Insurance for electric cars ‘fails to keep up’ with essential features
Only a quarter of electric vehicle (EV) car insurance policies provide cover for battery charging points, new research has revealed.
Less than 1% offer a courtesy car if an EV needs repairing or is stolen and just 44% state that cover is provided for charging cables.
However, these are essential items for most EV drivers and would cost a lot to replace.
There are big variations between the 330 comprehensive policies available for electric cars, the data from Defaqto shows.
Despite the EV market growing steadily with over a quarter of a million cars on UK roads, Defaqto is warning drivers to check exactly what is covered in their policy if they have an electric or hybrid vehicle.
Mike Powell, Motor Insurance Expert at Defaqto, said: “There is huge variation in the cover included in EV car insurance and drivers need to really check what they are buying to make sure they have the right cover for their needs.
“The essential areas where there is difference are around the charging cables, charging points, batteries and courtesy car cover. It is worth seeing what the policy covers in relation to these key areas particularly when arranging insurance for an EV.”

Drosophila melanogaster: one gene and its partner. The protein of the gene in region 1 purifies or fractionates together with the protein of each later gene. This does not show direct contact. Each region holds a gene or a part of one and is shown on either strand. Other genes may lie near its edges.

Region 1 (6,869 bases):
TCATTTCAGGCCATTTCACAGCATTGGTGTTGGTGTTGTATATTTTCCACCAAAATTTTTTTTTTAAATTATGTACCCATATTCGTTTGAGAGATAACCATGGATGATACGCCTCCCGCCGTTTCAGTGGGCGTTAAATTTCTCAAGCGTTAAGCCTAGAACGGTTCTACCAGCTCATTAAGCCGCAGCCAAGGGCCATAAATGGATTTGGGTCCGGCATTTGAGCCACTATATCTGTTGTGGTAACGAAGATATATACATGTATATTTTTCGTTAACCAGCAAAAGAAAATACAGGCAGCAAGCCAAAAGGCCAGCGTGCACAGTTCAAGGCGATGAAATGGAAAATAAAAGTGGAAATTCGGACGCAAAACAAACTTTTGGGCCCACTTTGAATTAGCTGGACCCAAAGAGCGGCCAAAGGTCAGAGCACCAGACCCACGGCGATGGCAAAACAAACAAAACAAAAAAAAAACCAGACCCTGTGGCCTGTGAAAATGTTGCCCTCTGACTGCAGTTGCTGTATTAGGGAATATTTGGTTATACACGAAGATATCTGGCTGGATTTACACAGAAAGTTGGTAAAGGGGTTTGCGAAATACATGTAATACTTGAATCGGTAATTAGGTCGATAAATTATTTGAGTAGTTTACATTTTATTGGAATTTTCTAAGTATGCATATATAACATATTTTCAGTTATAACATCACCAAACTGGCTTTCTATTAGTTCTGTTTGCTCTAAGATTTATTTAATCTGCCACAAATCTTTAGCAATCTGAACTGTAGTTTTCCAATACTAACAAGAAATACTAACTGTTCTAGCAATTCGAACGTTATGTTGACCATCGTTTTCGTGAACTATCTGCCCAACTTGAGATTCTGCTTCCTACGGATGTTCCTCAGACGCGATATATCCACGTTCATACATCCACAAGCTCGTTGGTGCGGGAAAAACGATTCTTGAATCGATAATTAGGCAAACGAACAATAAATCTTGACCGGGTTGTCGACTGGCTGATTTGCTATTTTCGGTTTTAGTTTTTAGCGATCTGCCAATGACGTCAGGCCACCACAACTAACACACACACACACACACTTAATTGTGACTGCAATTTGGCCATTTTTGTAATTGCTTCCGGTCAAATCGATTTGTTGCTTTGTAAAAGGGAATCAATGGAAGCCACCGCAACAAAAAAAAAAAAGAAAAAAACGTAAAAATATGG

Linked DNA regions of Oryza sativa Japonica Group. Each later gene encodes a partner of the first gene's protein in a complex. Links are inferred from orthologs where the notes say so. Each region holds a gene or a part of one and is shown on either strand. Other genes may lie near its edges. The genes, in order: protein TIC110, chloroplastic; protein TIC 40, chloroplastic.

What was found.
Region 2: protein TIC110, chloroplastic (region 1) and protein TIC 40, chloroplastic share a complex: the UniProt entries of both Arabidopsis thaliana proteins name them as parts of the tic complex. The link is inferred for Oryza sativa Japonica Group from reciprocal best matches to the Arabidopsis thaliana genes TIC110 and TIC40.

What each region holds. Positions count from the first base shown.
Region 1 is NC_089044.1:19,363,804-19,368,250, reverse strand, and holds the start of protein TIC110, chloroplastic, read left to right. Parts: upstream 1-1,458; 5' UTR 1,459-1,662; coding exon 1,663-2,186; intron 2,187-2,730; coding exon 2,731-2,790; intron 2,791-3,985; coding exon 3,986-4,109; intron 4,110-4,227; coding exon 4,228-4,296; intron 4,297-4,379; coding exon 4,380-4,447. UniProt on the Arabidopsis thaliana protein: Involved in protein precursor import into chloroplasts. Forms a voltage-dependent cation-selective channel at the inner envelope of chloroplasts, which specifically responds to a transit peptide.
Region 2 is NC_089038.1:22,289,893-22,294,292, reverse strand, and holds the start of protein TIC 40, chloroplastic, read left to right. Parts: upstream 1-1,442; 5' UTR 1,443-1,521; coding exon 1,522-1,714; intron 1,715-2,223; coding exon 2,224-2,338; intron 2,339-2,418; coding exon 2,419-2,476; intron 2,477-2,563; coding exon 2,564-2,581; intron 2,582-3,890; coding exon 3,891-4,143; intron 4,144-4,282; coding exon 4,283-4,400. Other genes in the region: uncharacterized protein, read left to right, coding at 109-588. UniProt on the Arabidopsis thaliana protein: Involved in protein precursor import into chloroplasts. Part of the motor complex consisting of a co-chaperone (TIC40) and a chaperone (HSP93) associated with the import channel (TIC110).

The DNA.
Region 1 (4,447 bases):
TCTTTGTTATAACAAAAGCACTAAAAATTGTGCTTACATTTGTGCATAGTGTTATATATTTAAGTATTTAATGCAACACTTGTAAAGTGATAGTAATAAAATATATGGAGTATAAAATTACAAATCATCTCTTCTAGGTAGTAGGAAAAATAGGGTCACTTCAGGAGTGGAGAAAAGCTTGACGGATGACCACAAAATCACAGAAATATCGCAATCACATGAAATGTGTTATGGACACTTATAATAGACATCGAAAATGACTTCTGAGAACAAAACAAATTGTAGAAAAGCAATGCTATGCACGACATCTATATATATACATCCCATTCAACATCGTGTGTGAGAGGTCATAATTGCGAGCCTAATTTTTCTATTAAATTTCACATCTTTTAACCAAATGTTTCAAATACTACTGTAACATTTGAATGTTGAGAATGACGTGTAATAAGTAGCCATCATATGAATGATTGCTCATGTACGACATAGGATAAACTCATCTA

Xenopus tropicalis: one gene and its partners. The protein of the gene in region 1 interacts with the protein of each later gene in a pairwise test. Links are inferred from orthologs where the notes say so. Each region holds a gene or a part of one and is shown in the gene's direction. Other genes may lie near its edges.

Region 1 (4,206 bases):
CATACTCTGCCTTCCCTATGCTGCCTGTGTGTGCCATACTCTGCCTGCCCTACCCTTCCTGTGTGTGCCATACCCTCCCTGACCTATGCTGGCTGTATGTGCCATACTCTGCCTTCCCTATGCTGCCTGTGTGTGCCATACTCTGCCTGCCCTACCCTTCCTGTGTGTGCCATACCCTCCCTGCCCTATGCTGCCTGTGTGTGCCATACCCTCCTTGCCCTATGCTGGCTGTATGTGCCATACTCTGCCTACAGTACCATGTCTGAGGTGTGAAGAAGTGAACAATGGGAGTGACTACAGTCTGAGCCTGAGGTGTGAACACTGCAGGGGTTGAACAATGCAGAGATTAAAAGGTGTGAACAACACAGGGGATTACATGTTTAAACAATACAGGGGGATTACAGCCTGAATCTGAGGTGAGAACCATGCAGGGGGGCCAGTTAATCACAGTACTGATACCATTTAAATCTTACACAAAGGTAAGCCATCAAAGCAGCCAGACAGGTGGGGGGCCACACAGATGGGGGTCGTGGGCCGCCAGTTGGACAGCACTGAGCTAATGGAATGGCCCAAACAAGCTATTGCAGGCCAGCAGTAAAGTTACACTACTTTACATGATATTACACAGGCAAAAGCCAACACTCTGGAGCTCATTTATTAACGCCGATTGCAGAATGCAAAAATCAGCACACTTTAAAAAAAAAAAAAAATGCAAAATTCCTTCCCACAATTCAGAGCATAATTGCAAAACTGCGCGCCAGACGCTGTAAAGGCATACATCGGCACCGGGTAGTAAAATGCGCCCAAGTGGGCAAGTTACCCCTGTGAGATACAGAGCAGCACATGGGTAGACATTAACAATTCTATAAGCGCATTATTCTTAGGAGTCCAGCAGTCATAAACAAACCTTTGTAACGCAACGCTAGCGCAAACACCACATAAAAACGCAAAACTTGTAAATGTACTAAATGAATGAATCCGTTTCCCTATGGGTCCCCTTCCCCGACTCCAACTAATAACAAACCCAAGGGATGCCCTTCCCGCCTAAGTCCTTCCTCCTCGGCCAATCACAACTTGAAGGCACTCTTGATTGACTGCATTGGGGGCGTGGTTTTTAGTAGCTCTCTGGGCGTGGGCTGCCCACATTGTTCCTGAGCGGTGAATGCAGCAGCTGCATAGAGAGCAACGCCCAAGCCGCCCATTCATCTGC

Charging cables and points may not be included
There are many components of an electric vehicle which need to be considered when it comes to insurance.
If you have charging cables, for example, to recharge the battery of a plug-in vehicle, these can be expensive to replace if broken, lost or stolen.
Yet less than half of policies state that cables are included. One in 10 provides no cover and 46% do not make it clear whether they will cover cables or not.
For drivers with charging points installed in their homes, just 25% of policies provide cover. It may be the case that the points are covered on a general home insurance policy but this might not be included as standard.
To find out what’s included in a policy, check the small print or contact your insurer.
The warning comes as news this week shows that the cost of using public charging points has risen by 42% since May.